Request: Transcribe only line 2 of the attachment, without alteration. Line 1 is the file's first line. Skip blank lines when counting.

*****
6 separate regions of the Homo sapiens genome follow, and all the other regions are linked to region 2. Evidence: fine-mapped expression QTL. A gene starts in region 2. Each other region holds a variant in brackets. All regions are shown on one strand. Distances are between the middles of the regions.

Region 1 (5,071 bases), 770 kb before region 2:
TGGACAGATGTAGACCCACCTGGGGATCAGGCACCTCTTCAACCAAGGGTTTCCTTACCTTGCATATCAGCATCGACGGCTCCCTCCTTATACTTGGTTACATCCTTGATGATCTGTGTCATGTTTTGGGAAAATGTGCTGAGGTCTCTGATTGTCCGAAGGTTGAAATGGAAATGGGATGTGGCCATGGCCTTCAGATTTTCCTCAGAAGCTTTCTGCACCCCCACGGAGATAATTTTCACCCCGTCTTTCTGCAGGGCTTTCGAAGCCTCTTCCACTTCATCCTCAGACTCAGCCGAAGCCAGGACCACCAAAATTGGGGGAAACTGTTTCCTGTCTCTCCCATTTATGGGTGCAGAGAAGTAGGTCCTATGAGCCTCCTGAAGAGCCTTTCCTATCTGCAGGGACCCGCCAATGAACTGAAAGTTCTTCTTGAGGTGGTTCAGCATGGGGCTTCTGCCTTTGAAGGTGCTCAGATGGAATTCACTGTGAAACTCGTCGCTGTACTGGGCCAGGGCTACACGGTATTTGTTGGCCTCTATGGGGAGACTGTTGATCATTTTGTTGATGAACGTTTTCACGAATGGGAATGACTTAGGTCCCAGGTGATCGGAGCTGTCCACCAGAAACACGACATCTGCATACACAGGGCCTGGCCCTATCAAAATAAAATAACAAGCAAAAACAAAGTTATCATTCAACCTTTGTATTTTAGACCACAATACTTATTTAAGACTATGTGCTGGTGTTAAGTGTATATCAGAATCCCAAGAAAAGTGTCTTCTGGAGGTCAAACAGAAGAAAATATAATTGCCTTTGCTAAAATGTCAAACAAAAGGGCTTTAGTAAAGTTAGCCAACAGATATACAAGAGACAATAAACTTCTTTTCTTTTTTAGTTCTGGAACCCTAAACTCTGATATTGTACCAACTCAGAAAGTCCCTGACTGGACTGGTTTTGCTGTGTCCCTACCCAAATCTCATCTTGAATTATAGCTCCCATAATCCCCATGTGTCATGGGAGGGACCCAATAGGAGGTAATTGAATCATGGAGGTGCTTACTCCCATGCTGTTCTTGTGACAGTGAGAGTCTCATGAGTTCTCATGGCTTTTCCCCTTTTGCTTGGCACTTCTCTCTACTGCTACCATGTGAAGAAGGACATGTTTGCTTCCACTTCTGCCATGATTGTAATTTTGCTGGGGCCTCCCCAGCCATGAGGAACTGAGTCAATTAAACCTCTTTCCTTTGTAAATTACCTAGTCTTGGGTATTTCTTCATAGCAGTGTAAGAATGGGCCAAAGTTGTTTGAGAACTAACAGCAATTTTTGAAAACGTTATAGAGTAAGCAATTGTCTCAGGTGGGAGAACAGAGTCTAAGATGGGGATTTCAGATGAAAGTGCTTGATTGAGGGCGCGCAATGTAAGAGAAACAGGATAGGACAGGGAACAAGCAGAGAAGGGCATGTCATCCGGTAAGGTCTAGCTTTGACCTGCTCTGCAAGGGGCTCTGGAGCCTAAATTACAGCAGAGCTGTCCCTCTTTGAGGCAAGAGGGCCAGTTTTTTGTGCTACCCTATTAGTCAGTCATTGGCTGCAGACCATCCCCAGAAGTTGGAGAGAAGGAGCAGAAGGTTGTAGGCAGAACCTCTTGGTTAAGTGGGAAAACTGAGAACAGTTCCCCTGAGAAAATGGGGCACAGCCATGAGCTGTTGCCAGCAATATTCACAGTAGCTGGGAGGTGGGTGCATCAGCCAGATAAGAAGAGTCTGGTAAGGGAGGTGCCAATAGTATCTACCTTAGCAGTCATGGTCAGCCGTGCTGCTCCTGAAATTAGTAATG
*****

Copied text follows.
Region 1 (5,071 bases), 770 kb before region 2: